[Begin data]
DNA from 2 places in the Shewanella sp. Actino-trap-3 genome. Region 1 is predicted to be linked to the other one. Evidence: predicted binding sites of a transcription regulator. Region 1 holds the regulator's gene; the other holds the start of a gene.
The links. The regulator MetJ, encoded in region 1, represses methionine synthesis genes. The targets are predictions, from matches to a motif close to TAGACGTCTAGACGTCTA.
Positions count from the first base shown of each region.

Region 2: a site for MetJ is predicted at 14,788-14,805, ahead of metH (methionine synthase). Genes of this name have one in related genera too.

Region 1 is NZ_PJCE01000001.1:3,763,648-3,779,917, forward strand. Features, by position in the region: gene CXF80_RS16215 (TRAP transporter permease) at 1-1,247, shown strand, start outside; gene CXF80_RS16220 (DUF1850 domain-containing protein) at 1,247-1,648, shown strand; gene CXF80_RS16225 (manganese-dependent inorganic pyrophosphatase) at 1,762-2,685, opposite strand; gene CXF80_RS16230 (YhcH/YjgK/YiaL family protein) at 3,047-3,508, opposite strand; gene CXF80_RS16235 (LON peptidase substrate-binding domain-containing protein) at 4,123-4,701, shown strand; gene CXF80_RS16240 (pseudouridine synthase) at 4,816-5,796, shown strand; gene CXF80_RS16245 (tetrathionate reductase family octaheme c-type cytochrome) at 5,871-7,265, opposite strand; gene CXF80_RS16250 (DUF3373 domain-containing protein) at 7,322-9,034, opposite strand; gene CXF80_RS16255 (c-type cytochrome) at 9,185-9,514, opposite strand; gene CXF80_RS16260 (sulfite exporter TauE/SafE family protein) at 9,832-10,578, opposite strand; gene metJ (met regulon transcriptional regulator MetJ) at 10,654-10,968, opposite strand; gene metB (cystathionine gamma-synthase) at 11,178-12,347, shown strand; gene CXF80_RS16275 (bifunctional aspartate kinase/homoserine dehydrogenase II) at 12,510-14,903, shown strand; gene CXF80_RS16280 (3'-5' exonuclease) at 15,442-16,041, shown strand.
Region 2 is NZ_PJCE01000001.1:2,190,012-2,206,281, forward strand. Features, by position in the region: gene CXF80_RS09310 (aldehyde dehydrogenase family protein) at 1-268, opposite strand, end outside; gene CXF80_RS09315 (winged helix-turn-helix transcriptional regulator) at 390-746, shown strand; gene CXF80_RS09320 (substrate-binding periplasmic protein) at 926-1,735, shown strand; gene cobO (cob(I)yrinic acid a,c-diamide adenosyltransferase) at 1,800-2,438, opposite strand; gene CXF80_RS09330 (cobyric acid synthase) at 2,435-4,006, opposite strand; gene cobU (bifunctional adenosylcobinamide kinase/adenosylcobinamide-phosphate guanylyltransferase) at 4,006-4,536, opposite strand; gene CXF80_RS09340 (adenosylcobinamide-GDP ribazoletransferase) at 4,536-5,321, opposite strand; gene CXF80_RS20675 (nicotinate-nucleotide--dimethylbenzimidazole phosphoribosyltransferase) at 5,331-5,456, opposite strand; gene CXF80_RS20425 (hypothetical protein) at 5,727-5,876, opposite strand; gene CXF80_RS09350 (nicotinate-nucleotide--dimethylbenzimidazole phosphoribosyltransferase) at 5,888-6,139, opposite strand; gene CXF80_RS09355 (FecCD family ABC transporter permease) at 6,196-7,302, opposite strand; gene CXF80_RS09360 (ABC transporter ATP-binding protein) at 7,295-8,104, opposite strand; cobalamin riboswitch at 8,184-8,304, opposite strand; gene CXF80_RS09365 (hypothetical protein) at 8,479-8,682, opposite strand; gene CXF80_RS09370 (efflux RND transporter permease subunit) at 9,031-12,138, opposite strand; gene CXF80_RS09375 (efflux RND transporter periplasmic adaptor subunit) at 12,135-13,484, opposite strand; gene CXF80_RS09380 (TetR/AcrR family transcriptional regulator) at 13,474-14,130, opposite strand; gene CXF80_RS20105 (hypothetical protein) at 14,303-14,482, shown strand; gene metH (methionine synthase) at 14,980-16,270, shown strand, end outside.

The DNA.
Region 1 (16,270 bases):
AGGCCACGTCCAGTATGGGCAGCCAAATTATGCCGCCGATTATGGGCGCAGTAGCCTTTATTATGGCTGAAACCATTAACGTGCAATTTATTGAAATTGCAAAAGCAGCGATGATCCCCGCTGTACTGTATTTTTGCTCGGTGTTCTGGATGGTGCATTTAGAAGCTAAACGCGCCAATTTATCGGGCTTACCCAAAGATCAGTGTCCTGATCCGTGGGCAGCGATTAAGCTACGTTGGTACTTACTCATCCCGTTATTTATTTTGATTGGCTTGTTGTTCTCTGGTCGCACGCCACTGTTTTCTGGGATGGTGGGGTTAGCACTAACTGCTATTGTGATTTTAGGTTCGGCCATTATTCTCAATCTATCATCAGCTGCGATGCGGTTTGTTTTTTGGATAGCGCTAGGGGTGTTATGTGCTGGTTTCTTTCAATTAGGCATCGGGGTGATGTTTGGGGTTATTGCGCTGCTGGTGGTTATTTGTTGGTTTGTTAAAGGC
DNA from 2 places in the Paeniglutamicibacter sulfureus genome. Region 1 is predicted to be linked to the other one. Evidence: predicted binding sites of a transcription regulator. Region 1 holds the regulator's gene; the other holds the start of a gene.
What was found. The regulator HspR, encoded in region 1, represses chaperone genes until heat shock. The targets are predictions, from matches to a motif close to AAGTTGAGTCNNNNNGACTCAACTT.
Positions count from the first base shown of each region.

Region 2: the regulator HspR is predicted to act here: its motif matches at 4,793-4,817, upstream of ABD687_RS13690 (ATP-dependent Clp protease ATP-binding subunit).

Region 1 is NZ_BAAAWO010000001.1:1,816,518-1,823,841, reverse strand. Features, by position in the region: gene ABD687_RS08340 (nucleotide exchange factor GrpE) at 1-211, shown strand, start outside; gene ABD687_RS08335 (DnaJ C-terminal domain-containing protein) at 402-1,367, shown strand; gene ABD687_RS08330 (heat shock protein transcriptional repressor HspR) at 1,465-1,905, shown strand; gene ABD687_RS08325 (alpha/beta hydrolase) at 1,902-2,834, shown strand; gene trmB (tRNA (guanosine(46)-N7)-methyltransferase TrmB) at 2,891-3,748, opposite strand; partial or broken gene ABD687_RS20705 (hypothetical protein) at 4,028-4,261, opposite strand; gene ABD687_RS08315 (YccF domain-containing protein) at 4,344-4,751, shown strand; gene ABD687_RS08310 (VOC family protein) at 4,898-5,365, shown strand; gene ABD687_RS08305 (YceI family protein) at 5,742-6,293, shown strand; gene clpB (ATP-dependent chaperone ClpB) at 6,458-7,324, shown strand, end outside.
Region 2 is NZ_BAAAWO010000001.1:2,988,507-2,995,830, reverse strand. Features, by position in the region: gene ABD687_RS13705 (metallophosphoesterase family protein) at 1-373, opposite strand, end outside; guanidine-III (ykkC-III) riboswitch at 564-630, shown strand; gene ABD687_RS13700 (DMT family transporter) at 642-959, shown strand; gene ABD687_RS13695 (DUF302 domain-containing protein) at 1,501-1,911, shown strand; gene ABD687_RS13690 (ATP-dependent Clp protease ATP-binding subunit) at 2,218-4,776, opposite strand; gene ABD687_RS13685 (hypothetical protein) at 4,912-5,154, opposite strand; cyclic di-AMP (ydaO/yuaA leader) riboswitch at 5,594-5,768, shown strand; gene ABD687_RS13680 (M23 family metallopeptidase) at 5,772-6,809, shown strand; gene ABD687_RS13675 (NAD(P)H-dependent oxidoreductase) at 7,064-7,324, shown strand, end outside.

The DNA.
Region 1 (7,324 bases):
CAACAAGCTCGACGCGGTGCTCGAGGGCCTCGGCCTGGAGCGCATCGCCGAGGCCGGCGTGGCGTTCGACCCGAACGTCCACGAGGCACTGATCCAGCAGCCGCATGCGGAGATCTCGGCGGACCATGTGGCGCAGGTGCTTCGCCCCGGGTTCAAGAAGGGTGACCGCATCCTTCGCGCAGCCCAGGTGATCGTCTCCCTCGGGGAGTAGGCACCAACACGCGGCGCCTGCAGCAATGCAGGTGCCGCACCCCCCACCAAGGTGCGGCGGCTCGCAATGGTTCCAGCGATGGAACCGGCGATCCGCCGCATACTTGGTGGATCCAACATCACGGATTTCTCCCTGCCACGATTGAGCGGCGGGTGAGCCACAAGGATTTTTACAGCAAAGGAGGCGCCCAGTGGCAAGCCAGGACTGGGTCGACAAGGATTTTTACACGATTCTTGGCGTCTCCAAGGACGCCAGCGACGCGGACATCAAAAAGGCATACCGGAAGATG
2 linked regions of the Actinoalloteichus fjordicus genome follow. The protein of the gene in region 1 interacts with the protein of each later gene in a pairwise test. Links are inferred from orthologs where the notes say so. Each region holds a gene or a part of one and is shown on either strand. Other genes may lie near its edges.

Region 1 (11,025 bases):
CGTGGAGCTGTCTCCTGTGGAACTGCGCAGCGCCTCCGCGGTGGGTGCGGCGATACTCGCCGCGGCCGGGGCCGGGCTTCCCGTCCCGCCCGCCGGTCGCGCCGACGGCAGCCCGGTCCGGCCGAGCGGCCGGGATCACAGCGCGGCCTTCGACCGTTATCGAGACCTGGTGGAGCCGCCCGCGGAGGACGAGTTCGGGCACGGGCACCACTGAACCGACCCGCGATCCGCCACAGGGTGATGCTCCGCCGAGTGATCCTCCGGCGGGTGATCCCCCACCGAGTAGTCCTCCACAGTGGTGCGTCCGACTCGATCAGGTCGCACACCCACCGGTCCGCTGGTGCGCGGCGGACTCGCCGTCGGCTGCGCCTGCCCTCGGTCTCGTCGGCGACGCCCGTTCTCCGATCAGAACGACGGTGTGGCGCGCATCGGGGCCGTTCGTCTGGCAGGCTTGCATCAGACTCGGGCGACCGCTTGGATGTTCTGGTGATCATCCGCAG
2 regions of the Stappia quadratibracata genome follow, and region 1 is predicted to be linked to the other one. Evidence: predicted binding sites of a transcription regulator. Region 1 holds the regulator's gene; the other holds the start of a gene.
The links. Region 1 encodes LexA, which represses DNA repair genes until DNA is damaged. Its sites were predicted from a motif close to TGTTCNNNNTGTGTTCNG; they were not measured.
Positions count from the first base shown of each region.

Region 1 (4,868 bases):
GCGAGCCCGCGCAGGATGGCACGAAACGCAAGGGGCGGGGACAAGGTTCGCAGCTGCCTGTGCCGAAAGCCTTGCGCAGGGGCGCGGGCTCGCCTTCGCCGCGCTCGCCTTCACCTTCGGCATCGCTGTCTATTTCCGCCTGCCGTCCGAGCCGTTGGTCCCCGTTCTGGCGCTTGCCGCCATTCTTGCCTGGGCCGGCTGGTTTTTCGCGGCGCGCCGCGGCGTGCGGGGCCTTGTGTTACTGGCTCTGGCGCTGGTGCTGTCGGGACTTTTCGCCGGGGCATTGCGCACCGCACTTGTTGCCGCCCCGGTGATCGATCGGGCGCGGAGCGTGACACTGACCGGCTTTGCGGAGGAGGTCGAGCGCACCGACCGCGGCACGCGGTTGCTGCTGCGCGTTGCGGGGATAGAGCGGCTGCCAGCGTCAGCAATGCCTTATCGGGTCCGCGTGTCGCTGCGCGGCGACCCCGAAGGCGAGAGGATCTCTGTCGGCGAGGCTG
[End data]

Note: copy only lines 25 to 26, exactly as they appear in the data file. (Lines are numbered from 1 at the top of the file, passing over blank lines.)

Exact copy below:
Region 1 (4,868 bases):
GCGAGCCCGCGCAGGATGGCACGAAACGCAAGGGGCGGGGACAAGGTTCGCAGCTGCCTGTGCCGAAAGCCTTGCGCAGGGGCGCGGGCTCGCCTTCGCCGCGCTCGCCTTCACCTTCGGCATCGCTGTCTATTTCCGCCTGCCGTCCGAGCCGTTGGTCCCCGTTCTGGCGCTTGCCGCCATTCTTGCCTGGGCCGGCTGGTTTTTCGCGGCGCGCCGCGGCGTGCGGGGCCTTGTGTTACTGGCTCTGGCGCTGGTGCTGTCGGGACTTTTCGCCGGGGCATTGCGCACCGCACTTGTTGCCGCCCCGGTGATCGATCGGGCGCGGAGCGTGACACTGACCGGCTTTGCGGAGGAGGTCGAGCGCACCGACCGCGGCACGCGGTTGCTGCTGCGCGTTGCGGGGATAGAGCGGCTGCCAGCGTCAGCAATGCCTTATCGGGTCCGCGTGTCGCTGCGCGGCGACCCCGAAGGCGAGAGGATCTCTGTCGGCGAGGCTG